Credit rating agencies continually prove that they do not serve you or me, and that they remain unaccountable for the opinions they place into the public arena. The global financial crisis illustrated how the rating agencies took advantage of a hands-off regulatory environment, employing faulty rating methodologies and engaging in blatant conflicts of interest to increase their profitability. In an attempt to alter this dynamic, Dodd-Frank changed the rules by which credit rating agencies are governed so that they no longer can engage in their previously commonplace irresponsible practices. Credit rating agencies have displayed their dissatisfaction with the new law, lobbying hard to slow and weaken its implementation. However, prominent Professor of the University of Missouri-Kansas City and Levy Institute Scholar Michael Hudson argues that they went too far when they threatened the U.S. credit rating, and when Standard & Poor’s actually issued a credit rating downgrade.
To give historical context, before the Dodd-Frank Wall Street Reform Act became law, rating agencies did not answer to investors or the public; instead, they answered to their clients, the investment banks. Investment banks would go “shopping for ratings,” paying the agencies to rate the banks’ securities. Careful not to bite the hands that fed them, agencies slapped AAA ratings on garbage, such as subprime mortgage loan securities. The incentive for credit agencies to keep their clients happy led to more and more securities—many of which the credit agencies could not understand—being given the coveted AAA status. To give further perspective, only eight U.S. companies enjoyed AAA status in 2005. By 2008, AAA ratings were ubiquitous, with thousands of securities brandishing the AAA stamp of approval.
Dodd-Frank changed the rules of the game. The Wall Street reform bill creates an Office of Credit Reporting, with authority to administer SEC regulations over credit rating agencies’ practices, and to fine them when they violate those regulations. Further, rating agencies must establish procedures for assigning ratings, and disclose those procedures as well as the underlying data on which they rely to make their rating decisions. These reforms are intended to allow users of credit ratings the ability to evaluate the accuracy of their findings. Most importantly, Dodd-Frank subjects credit agencies to liability for the statements they make. They can no longer claim that their ratings are merely “opinions,” for which they should not be held responsible.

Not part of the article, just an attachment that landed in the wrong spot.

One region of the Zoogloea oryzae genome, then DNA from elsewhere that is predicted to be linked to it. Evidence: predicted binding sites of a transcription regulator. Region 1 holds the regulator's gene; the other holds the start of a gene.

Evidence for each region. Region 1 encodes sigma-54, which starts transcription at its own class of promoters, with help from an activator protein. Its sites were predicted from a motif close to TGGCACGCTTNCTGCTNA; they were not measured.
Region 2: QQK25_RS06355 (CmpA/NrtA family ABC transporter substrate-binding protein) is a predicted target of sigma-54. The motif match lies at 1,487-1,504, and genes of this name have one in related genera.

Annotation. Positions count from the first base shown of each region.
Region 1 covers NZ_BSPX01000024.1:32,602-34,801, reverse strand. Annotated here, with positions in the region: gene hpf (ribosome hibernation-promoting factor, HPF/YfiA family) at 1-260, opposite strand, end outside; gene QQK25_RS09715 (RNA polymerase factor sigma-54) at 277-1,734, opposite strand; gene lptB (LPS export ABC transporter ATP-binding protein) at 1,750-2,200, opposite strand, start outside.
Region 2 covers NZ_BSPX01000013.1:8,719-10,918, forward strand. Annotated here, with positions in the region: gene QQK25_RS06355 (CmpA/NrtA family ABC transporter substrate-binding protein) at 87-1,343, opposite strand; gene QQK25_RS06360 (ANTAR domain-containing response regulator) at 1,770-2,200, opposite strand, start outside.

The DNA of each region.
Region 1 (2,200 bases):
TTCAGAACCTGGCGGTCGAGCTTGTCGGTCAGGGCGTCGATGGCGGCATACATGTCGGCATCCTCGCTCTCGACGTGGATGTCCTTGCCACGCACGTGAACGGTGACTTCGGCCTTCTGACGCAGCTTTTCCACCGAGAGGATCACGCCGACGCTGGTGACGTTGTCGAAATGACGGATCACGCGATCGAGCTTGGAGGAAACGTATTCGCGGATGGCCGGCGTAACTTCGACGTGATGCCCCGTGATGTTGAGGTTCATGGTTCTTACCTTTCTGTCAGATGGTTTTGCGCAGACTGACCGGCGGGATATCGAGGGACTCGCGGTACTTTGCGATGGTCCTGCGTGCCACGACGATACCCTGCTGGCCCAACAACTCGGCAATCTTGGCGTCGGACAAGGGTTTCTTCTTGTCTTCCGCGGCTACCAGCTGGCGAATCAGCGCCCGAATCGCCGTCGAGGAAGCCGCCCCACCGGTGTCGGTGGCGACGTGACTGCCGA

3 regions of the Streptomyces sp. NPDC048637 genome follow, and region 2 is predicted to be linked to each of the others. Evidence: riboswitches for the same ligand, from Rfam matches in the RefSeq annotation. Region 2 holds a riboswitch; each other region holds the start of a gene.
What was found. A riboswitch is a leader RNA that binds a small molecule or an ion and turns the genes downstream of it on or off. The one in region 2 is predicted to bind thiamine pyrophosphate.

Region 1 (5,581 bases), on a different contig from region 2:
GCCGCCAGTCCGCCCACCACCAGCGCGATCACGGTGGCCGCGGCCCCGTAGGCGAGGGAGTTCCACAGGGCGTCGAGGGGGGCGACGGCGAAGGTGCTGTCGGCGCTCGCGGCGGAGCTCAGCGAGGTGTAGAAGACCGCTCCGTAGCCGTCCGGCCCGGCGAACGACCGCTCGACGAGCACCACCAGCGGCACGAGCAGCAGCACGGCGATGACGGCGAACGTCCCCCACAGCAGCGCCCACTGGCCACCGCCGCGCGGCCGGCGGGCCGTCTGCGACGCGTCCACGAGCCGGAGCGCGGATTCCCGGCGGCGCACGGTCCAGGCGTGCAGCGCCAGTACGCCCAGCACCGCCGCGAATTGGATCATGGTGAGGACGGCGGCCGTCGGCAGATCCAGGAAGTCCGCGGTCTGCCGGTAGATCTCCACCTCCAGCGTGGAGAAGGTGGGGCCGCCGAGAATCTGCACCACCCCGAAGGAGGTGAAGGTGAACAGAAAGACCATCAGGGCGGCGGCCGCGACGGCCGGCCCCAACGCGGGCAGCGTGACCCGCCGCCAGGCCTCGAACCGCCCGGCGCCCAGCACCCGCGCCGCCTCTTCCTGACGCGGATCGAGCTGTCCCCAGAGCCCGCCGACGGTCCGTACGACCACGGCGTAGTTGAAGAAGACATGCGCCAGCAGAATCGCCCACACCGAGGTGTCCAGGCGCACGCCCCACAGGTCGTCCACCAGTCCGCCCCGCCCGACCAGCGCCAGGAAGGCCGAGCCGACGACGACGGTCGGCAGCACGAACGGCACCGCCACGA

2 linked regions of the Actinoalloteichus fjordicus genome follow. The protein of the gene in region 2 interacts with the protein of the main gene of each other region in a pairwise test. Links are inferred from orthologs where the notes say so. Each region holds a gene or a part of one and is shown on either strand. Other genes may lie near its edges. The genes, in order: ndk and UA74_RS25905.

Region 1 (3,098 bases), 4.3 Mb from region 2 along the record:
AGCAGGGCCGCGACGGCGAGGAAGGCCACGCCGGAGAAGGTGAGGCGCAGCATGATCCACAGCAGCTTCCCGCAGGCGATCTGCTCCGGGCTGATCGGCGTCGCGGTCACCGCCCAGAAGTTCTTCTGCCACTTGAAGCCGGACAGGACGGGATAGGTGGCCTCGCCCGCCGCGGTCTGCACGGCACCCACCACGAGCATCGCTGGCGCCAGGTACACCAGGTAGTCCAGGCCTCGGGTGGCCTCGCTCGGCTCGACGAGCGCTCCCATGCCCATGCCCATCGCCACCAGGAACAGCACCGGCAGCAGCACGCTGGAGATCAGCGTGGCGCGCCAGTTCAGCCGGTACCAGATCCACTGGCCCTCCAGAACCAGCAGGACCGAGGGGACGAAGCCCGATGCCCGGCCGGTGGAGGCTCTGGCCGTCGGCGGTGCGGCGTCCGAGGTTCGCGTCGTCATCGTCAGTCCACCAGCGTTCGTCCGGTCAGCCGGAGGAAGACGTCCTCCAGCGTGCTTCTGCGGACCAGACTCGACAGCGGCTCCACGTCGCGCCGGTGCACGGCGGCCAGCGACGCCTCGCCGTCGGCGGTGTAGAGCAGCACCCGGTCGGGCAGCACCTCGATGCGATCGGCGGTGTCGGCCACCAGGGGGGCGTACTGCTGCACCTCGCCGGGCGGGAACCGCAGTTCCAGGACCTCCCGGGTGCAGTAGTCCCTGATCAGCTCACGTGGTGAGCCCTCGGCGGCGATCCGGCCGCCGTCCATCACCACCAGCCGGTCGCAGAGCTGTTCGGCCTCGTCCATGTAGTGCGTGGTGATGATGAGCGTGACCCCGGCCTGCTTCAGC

The rating agencies vociferously opposed the financial reform bill and continue to oppose attempts to implement Dodd-Frank. They realize that their unbridled ability to profit from rating trash as gold will end. According to federal lobbying disclosure forms, S&P’s parent company, McGraw-Hill has spent $600,000 this year through June 30 to lobby on “Credit rating agency issues,” “S&P issue,” “SEC issues” and “the regulation of nationally recognized statistical rating organizations.” Another credit rating agency, Moody’s has also spent over $600,000. The final of the big three agencies, Fitch, has spent $100,000, lobbying on “issues related to the implementation of the Dodd-Frank Wall Street Reform and Consumer Protection Act” and “regulation reform of ratings agencies.” Public Citizen’s Craig Holman has expressed concern over these agencies’ inherent conflict of interest. They put themselves out to the public as independent organizations, while spending vast sums of money to curry favor so that they can be immune from reasonable regulations.
Michael Hudson suspects there is something more sinister occurring with the agencies and the U.S.’s recent downgrade is proof. He believes that S&P retaliated against the U.S. government for undermining its business model. Hudson posits that the viewpoint of the credit rating agency industry is, “We want to make money on selling our opinions, and we don’t want to have to take any responsibility for them…We’re going to threaten to downgrade the U.S. government until you say, ‘OK, we don’t want to hear your risk assessments anymore, because you’re hurting us.’”
It’s not clear where the economy is going, but it is clear that credit rating agencies are not doing the economy any favors by playing politics. If their antics during the mid-2000s did not teach us our lesson, I hope we learn now that credit rating agencies’ excesses must be curbed, they must be accountable to the public, and they must maintain independence from Washington influence peddling. The strong implementation of Dodd-Frank will achieve significant progress toward these objectives.
Micah Hauptman is the Financial Campaign Coordinator for Public Citizen’s Congress Watch division.